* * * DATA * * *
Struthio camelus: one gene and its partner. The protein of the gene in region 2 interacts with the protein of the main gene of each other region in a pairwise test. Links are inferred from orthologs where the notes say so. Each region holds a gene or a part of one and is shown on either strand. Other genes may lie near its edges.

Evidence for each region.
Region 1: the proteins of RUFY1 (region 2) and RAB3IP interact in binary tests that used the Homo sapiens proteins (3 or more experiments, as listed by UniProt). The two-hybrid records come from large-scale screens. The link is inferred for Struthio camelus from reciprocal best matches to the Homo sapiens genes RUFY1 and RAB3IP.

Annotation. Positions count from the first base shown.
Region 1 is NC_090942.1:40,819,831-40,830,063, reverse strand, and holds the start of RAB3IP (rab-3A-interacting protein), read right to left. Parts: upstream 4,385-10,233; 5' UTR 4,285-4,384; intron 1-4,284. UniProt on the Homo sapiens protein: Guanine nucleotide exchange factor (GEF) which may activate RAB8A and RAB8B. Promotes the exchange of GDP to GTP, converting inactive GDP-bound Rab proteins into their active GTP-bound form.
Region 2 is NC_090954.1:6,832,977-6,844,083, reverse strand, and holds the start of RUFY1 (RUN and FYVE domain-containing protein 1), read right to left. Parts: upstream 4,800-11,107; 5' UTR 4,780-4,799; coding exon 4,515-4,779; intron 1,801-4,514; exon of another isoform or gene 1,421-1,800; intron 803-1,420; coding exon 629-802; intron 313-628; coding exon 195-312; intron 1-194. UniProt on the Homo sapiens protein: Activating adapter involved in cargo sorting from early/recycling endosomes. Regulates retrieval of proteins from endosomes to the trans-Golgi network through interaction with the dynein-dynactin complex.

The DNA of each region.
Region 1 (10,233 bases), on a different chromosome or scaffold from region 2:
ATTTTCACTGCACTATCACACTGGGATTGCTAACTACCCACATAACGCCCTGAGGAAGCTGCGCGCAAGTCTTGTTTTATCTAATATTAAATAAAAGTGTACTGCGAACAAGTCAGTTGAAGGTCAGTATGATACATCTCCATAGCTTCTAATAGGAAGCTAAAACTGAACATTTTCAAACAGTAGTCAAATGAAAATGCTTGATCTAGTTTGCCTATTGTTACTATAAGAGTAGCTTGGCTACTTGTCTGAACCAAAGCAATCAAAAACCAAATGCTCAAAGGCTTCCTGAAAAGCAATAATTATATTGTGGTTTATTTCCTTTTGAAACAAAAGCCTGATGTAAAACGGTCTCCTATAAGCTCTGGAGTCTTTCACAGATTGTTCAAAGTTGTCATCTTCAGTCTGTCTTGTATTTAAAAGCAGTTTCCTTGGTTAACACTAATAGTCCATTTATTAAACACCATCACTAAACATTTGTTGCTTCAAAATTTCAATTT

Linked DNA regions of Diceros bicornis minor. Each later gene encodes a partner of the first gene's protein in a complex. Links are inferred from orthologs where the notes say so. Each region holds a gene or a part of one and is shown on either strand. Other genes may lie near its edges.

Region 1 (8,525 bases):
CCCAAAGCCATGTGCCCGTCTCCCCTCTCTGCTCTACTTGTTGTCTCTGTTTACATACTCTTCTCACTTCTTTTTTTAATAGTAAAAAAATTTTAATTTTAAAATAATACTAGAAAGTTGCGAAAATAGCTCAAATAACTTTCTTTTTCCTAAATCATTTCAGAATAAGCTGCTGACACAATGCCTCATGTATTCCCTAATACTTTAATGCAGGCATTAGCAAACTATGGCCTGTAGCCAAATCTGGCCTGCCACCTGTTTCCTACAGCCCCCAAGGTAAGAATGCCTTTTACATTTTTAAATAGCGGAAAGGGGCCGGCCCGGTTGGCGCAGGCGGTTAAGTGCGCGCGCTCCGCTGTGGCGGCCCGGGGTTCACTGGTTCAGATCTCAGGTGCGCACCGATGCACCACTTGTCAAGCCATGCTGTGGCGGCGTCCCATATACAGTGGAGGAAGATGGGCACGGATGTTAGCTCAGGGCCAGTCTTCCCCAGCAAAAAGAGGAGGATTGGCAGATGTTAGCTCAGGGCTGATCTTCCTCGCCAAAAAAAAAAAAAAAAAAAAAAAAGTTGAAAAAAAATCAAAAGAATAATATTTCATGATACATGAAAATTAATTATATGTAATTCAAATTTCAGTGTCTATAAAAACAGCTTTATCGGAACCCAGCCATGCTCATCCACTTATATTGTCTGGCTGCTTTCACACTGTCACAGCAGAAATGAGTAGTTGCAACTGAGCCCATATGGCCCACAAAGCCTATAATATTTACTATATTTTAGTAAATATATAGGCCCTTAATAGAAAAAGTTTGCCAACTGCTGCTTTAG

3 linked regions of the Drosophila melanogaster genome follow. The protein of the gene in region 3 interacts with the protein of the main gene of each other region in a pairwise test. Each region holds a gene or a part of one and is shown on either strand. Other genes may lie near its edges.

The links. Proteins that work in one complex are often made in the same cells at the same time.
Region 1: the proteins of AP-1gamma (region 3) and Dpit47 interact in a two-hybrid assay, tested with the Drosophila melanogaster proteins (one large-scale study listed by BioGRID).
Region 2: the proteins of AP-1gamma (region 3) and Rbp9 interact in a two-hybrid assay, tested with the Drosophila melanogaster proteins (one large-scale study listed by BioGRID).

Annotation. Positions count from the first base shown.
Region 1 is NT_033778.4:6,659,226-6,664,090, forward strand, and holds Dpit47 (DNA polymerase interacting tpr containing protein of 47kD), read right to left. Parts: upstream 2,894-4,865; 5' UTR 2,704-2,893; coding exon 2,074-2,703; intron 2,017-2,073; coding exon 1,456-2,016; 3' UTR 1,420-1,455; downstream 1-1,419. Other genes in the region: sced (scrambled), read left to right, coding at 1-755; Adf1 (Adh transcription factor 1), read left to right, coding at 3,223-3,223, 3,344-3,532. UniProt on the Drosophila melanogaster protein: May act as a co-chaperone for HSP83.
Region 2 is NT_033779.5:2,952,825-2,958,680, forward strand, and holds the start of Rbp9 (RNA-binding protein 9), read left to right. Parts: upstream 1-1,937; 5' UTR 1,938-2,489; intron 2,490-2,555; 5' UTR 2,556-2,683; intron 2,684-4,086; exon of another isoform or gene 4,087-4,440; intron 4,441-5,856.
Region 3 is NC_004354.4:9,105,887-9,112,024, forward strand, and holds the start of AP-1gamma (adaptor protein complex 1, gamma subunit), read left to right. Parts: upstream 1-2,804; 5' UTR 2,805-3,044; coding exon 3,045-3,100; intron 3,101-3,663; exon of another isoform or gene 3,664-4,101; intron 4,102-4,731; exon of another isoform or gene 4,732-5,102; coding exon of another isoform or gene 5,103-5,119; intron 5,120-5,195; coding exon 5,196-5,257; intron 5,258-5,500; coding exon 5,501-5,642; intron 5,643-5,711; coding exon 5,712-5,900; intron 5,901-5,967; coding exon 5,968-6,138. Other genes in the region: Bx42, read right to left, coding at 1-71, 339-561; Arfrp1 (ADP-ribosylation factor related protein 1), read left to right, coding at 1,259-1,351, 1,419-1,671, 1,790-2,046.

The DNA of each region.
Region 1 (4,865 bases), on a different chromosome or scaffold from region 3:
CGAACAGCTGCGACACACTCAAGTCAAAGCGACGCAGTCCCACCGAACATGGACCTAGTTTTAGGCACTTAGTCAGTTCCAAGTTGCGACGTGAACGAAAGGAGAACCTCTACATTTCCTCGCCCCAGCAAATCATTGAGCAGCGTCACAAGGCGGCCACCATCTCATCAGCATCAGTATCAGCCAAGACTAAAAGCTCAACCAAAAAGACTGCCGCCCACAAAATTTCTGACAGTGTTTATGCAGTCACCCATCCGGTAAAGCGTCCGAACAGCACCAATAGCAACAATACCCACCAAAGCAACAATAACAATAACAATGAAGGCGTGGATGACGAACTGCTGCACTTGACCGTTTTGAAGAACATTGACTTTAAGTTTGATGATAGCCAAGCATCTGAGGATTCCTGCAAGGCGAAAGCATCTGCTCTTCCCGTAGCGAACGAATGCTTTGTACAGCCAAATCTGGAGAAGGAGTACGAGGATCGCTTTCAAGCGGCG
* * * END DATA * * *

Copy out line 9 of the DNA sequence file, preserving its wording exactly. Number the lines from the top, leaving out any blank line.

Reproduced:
ATTTTCACTGCACTATCACACTGGGATTGCTAACTACCCACATAACGCCCTGAGGAAGCTGCGCGCAAGTCTTGTTTTATCTAATATTAAATAAAAGTGTACTGCGAACAAGTCAGTTGAAGGTCAGTATGATACATCTCCATAGCTTCTAATAGGAAGCTAAAACTGAACATTTTCAAACAGTAGTCAAATGAAAATGCTTGATCTAGTTTGCCTATTGTTACTATAAGAGTAGCTTGGCTACTTGTCTGAACCAAAGCAATCAAAAACCAAATGCTCAAAGGCTTCCTGAAAAGCAATAATTATATTGTGGTTTATTTCCTTTTGAAACAAAAGCCTGATGTAAAACGGTCTCCTATAAGCTCTGGAGTCTTTCACAGATTGTTCAAAGTTGTCATCTTCAGTCTGTCTTGTATTTAAAAGCAGTTTCCTTGGTTAACACTAATAGTCCATTTATTAAACACCATCACTAAACATTTGTTGCTTCAAAATTTCAATTT